“I would not be doing this unless I was deeply concerned,” Riffe said, adding that anyone interested could look into the information themselves on the state auditor’s web page. “We can’t thumb our noses at the state auditor,” she added.

Other races more civil

Compared to the melee between the candidates for prosecutor and treasurer, the evening’s other debates were downright civil, as they avoided ad hominen attacks to focus on a number of the issues confronting county and state government.

Squaring off in the race for Island County Commissioner, District 3, were incumbent Bill Thorn, Democrat, and Republican challenger Bill Byrd.

Thorn pointed to his record as a commissioner over the past four years, focusing on his strong leadership in accomplishing such things as a cessation of herbicide spray in the county’s roadside maintenance and an expansion of the board of health. He added that he’s worked hard to create efficiency in county government during the current budget crisis.

“I’ve worked to keep a tight control on expenditures,” Thorn said.

Byrd said he’s running his campaign on four crucial issues: the budget, creating economic revitalization throughout the county, better transportation and public safety. He said overcoming budget shortfalls is high on his list of priorities.

“What’s going to happen in the next two to three years is crucial,” Byrd said. “It’s not going to get easier, it’s going to get harder.”

Both candidates agreed that it is important to expand the county’s economic base by bringing in new businesses that fit nicely into local communities.

Byrd said he has been shocked by the level of juvenile drug abuse and crime throughout the county, and he would work hard to create a juvenile detention center. Thorn agreed that the 10-bed juvenile detention center in the works is an important development, though he emphasized the need for education, treatment and prevention in overcoming drug abuse.

“I don’t think incarceration is the ultimate answer to drug abuse,” Thorn said.

Ultimately, Thorn stressed his experience as a commissioner, saying that the past four years have prepared him for making the tough decisions needed by county government. “I bring balance to the board of commissioners,” he said. “It’s a kinder, gentler place than it was four years ago.”

Byrd said his experience in the military as well as in the business sector has provided him with essential leadership skills. He said he’s ready to confront the current budget crisis, and to make hard decisions and cuts if necessary.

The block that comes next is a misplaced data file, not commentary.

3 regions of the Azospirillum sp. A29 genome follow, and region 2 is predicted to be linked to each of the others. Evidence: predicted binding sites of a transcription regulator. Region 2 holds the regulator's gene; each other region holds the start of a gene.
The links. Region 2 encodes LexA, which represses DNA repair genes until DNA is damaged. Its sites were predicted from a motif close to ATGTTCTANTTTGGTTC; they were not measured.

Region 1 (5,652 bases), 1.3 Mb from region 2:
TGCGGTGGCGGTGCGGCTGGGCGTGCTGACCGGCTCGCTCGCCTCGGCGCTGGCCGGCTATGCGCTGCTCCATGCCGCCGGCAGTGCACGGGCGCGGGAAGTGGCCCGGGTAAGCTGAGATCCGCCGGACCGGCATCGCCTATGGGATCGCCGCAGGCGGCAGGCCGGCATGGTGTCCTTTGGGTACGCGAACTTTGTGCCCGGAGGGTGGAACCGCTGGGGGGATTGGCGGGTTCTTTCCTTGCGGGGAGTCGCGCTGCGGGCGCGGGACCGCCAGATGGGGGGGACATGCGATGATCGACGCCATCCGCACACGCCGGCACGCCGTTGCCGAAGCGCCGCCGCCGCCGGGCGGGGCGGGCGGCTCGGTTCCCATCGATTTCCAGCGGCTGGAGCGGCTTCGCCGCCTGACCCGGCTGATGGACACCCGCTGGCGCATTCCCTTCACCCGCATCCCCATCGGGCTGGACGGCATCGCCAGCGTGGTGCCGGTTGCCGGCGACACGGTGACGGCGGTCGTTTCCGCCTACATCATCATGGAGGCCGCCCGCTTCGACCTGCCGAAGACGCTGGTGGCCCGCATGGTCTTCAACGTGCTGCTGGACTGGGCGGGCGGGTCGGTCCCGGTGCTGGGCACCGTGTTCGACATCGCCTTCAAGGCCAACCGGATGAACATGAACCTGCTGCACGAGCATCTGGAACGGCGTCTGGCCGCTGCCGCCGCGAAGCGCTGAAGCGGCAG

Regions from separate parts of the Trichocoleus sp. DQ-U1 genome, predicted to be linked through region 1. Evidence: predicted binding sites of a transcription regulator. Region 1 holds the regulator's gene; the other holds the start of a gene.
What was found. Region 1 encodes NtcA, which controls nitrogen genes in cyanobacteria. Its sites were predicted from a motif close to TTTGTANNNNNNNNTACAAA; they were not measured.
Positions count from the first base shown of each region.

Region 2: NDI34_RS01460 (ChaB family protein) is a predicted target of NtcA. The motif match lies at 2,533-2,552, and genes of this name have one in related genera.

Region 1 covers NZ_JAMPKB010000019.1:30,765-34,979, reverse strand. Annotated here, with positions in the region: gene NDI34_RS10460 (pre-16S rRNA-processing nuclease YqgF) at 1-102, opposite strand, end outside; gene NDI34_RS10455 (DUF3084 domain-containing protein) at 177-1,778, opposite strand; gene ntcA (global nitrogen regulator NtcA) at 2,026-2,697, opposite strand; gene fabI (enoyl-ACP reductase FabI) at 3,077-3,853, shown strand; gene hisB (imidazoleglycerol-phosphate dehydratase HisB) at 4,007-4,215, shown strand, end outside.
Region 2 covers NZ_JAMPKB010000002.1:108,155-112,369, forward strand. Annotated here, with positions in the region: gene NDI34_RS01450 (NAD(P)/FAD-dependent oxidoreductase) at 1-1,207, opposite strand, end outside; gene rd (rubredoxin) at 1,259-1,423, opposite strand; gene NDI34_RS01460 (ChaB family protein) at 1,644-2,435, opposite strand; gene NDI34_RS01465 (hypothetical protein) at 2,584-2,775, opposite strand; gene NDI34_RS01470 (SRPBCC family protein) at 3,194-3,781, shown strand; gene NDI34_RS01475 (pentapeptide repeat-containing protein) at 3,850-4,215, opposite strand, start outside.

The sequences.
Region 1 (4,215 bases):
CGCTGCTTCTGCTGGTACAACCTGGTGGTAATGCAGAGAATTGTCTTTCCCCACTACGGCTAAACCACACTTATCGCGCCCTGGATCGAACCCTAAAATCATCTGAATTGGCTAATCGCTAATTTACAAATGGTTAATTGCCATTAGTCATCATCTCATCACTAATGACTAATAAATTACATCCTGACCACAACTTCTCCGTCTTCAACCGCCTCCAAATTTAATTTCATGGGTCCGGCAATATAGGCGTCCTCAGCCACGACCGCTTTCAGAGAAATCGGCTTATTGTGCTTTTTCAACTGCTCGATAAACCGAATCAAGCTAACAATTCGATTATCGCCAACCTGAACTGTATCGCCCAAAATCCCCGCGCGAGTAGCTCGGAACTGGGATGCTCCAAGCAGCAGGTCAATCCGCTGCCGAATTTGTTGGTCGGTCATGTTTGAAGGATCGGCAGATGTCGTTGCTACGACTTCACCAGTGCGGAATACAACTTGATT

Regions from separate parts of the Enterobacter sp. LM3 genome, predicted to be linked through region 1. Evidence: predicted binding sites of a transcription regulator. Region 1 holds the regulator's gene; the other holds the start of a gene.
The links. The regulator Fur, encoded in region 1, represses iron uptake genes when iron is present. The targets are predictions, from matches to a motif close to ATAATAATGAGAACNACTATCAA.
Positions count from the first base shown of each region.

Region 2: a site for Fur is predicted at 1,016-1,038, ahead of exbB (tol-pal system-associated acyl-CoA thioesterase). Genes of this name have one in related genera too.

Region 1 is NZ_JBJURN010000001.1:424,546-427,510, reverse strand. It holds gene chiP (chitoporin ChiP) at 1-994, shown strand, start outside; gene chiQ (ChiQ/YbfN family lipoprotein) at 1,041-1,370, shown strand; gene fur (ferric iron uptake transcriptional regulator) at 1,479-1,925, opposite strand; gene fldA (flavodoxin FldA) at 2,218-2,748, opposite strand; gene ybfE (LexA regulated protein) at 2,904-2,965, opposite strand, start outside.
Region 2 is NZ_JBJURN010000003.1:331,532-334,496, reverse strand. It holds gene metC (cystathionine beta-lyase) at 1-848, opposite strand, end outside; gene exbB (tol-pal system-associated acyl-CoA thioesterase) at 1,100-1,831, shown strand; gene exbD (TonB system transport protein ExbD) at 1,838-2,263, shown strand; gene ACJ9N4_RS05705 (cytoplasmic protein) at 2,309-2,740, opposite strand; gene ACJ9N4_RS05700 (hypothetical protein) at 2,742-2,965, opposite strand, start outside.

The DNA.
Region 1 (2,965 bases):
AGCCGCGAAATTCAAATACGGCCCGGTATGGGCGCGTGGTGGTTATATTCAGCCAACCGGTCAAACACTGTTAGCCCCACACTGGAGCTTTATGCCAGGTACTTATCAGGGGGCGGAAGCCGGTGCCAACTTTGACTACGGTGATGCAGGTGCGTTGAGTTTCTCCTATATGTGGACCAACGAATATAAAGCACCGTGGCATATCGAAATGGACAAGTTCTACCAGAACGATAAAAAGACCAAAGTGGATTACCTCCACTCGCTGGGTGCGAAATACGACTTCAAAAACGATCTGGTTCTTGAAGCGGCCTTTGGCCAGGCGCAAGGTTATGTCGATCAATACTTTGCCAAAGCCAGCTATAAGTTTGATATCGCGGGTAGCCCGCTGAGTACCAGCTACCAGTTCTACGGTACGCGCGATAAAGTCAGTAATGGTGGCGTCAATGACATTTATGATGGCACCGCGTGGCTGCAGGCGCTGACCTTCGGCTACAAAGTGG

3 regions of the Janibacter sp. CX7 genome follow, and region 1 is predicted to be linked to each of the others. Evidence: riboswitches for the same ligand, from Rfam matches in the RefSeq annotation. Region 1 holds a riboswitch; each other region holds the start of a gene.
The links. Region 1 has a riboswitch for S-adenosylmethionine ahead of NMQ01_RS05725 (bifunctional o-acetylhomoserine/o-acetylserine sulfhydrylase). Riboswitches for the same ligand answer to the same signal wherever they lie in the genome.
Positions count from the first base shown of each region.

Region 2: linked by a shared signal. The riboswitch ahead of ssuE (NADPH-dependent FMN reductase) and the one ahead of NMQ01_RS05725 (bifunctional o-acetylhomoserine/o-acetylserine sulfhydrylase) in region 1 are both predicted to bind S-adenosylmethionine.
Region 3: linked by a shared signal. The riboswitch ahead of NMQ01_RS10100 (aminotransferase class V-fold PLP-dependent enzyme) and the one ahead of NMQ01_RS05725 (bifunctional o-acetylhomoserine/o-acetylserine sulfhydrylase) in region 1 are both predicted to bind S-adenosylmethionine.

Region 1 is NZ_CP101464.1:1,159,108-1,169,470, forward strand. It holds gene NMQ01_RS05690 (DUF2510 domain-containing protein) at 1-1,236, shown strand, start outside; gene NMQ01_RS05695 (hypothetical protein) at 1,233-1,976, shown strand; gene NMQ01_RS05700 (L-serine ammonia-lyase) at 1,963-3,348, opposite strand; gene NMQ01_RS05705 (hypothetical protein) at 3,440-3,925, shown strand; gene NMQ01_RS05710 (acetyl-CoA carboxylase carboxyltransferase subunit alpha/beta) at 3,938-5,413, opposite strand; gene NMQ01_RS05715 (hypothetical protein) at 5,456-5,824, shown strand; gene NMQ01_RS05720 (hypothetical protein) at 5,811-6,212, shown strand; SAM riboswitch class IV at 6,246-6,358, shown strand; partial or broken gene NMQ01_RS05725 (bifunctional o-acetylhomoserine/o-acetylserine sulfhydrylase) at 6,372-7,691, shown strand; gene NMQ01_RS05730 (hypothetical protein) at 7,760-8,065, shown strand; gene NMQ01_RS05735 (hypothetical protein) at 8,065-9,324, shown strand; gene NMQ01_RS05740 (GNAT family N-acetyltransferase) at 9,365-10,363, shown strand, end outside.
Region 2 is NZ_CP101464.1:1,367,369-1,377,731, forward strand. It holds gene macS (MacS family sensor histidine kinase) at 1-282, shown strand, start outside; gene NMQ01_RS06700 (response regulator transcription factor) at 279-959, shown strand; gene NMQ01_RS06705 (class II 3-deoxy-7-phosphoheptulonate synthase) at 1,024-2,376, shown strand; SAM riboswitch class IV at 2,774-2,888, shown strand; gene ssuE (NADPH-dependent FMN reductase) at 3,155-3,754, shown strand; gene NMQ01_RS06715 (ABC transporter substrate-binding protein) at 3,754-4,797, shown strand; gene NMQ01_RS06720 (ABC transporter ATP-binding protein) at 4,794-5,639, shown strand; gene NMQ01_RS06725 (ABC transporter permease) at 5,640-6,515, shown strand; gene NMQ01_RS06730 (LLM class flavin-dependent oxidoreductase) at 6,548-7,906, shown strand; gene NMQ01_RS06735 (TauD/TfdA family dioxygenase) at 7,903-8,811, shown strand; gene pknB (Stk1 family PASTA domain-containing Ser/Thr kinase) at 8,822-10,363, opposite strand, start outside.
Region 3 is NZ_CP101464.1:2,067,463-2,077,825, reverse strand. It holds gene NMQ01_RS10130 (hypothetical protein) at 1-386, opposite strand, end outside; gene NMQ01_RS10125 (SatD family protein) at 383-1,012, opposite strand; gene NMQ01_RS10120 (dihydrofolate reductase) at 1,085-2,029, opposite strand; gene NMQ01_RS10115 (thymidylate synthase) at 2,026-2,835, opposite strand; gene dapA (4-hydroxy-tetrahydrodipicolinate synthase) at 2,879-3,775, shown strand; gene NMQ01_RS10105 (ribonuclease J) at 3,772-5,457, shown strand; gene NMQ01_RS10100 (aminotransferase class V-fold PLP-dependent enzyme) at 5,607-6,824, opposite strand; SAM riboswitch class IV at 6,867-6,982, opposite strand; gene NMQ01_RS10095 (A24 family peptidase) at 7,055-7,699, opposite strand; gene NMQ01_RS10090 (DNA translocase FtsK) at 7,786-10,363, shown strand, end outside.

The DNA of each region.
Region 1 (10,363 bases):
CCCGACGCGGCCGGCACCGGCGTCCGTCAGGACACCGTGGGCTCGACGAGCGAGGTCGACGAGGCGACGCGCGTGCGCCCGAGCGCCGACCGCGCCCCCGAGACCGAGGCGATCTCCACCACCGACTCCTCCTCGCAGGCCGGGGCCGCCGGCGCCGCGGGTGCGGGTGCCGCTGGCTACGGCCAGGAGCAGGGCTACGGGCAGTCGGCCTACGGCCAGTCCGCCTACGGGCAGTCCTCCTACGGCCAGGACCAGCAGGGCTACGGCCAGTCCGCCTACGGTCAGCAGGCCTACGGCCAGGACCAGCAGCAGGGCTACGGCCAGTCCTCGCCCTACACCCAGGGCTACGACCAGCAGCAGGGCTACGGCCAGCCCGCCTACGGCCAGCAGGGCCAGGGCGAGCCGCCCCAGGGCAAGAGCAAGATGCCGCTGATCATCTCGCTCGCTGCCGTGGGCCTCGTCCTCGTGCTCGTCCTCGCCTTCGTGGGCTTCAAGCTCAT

Although the race for county clerk has generated many angry letters to the editor, the current clerk, Jane Koetje, and challenger Sharon Franzen didn’t get into the dicey issue of why Koetje had fired Franzen, a 22-year veteran of the office.

In fact, Franzen agreed that Koetje made some “long overdue and wonderful” changes to the office in the last year, but said she would have made the same changed if she had the authority.

Koetje got only softball questions from the audience and emphasized her administrative savvy.

In the debate between candidates for the open state representative seat, Democrat Eron Berg and Republican Barbara Bailey said little to distinguish themselves from each other. Instead, the Libertarian candidate set himself apart by stressing his differences.

“Libertarians are different,” he said. “We don’t think we know how to run people lives.”

Both Berg and Bailey stressed their experience and activism. Berg talked about his career as mayor of LaConner and the many government boards he’s on. Bailey stressed her professional experience in the “corporate level of the hotel business,” her activity in the community, and her role as a mother and grandmother.

Bailey explained that her three main concerns are education, making the state more business-friendly and providing quality health care for everyone.

Berg said the community needs a proven leader fighting for them in Olympia during this time of budget problems.

“It’s absolutely critical that you have someone with a proven track record and the experience,” he said.